Saturday, 28 March 2015

Bryant and May: The Burning Man by Christopher Fowler

Yo guys!

Joe here, back with another review for you all!
Sorry about not reviewing as often, I’ve been super busy with Uni stuffs, work (ugggh) and reading! J

Today I’m going to be reviewing Christopher Fowler’s book ‘Bryant & May: The Burning Man’.
Here’s a little bit of the blurb to get you intrigued!
London is under siege. A banking scandal has filled the city with violent protests, and as the anger in the streets detonates, a young homeless man burns to death after being caught in the crossfire between rioters and the police.

But all is not as it seems; an opportunistic killer is using the chaos to exact revenge, but his intended victims are so mysteriously chosen that the Peculiar Crimes Unit is called in to find a way of stopping him.

The publisher sent me this e-book as part of a Book Blog Tour and an honest review.

I’m not a huge reader of the Crime/Thriller/Detective-type of books, so when I accepted taking this on I did find myself hesitating, mostly because I haven’t really had an experience within this genre, the only Investigative/Crime/Detective-type of book that I’ve actually read is ‘Braineater Jones’ which is a zombie-detective book.
I have to say that this book so far is great!

The Burning Man is the 12th book in the Bryant and May series, so from that I did go into it with a tad bit of scepticism, as I didn’t think I would understand certain things involved in the book or understand references.
That was quickly disproven the further I ventured into the book, characters were ‘re-introduced’ with tiny little details from past books, stories were told that had deviated from the past books and mishaps had been brought up.
The way the author did this was generally quite amusing though, he didn’t write it in a kind of condescending tone which made you feel ashamed to not have read the previous books, instead he would just drop a few sentences here and there like Bryant’s Tibetan Skull that he kept his sandwiches in. The author really added a nice light feel for the reader that allowed them to picture previous events that had occurred at the PCU or with the team. Plus, it did make me really-really intrigued to learn how some of these things happened, I may just be picking up the rest of them!

The story for me was very dark and quite gritty, which fitted the setting of London and Guy Fawkes perfectly. The way the story developed aswell seemed to become very edgy in terms of crimes and the way the PCU were being treated by the superiors. This generally made it very captivating.

As you can see from a few statements above; I thoroughly enjoyed this book.
The story was so captivating and intriguing from page one, that I must have read almost half of it in a day; this isn’t to say it’s a quick read, being over 500 pages it surely isn’t! It is, however, a fun and superb read; the chapters are around I would guess 7-8 pages long each which is quite short but there is so much detail and the words are so beautiful that it really got you into a rhythm-like read, telling yourself you’ll stop after chapter X and then reading non-stop to chapter Y.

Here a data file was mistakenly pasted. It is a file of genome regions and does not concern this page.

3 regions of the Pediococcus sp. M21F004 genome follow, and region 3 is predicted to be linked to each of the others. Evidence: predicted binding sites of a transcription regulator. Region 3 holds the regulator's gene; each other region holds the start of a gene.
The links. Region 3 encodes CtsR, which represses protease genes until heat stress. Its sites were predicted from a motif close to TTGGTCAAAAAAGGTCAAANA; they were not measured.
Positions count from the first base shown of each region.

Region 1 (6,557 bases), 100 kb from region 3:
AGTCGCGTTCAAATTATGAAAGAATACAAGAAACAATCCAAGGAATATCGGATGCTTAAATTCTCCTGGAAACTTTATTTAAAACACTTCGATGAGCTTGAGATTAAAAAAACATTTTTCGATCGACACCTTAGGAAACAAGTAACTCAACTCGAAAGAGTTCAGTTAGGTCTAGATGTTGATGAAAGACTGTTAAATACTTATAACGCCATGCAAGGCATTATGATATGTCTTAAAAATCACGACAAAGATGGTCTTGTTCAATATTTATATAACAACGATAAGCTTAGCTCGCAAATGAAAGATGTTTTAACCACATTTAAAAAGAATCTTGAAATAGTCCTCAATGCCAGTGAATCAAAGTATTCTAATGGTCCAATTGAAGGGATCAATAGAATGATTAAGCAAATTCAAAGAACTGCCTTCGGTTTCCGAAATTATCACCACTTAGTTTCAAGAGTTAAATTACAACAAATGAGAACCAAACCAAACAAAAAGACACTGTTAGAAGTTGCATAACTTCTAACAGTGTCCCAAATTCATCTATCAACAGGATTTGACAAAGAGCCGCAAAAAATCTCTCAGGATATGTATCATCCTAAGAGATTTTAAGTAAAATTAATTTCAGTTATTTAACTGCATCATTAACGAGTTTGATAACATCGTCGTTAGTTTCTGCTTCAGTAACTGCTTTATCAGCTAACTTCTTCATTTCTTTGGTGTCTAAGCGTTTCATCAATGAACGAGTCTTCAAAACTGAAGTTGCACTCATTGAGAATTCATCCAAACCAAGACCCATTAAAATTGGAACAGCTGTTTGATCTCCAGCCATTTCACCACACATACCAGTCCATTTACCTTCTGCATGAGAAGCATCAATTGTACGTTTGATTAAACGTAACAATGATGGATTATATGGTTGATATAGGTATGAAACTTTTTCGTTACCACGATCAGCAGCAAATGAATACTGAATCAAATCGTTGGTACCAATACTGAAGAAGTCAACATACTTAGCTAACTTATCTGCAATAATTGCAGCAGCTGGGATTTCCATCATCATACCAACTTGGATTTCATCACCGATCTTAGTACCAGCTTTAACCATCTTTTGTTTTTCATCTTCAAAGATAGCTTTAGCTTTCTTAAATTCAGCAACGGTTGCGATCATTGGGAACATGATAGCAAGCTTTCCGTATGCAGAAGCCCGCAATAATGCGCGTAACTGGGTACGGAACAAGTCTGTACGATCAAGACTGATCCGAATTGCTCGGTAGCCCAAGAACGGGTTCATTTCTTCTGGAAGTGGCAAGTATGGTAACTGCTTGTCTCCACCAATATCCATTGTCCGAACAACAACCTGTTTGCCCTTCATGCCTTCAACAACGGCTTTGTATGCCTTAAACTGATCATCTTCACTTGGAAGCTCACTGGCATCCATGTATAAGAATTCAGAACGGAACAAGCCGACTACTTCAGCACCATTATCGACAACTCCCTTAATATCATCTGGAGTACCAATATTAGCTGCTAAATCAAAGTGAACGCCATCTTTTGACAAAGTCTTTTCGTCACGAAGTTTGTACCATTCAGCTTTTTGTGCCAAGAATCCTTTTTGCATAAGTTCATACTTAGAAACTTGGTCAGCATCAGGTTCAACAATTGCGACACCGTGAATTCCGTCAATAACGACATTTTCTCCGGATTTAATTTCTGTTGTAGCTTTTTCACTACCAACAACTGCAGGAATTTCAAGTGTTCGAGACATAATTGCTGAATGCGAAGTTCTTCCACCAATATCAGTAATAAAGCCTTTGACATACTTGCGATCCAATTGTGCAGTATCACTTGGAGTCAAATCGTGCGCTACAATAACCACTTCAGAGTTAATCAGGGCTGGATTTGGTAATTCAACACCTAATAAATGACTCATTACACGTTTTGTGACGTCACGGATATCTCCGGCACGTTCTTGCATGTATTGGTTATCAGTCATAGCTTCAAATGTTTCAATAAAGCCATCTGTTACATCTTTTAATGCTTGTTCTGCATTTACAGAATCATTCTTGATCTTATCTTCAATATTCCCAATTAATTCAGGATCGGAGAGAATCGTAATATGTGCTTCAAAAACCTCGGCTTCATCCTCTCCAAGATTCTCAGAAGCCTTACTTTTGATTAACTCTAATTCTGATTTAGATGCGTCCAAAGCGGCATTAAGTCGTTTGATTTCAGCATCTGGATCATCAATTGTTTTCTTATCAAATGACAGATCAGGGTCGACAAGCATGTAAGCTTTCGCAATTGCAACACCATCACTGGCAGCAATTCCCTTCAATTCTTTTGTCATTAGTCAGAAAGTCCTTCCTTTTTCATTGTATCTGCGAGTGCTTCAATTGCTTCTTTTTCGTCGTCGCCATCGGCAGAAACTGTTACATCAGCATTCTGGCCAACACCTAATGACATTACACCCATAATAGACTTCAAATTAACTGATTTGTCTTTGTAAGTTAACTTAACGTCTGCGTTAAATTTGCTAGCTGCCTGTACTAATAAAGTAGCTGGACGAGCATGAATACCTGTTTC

From the get-go the story is very packed but in a good way; it is packed with such descriptive and beautiful writing that allows for each chapter to become memorable. There was so much raw emotion that you could tell had gone into writing it, that the emotions that riveted out of the book and into your mind were so profoundly real; at points I was on the verge of laughter, chuckling, holding back tears and feeling immense suspense and tension.
There were some points in this book were I was utterly shocked by the books little curveballs that would catch you off guard and contemplate everything you learned so far. Another great thing is that the story was so very linear, but in a intelligent and simplistic way appealing to people who aren’t that much of an avid reader to be able to float along with the book.

The characters in this book that were ‘re-introduced’ (or introduced, whichever way you look at it) were described very well and they become very connected to myself as a reader.
I generally loved the idea of having two elderly (woops, sorry, I mean ‘mature’) gentlemen as the main characters; it brought a more quirky and eccentric side to this story. I reckon if the author did use the stereotypical middle-aged man as the main, then this story wouldn’t be as connectable. I do have to admit though; Bryant was such an amazingly developed character, I just loved how he ‘bossed’ everyone around as if he was the chief of the PCU not just a detective, I also loved his quick-wit and his vast informational rants he would use to describe his findings.
The ‘Sub-Characters’, like DuCaine and Branbury, were really well developed aswell! I don’t really like calling them ‘Sub-Characters’ but they weren’t in the same ratio of the book as Bryant & May. Never the less! They were great characters and I loved their own personalities and their own little quirks.

Overall, I have to say that I really-really enjoyed this book!
There was so much to take in, but everything was so clear and precise because of the author’s superb wording!

I would definitely recommend this book to people (which I have been doing for the past two days to anyone who as much as glances at a Crime book) I am totally going to check out the previous books aswell!
Thank you so much for Christopher Fowler and his publishers for sending me a copy of this book!

Thank you for reading this review!


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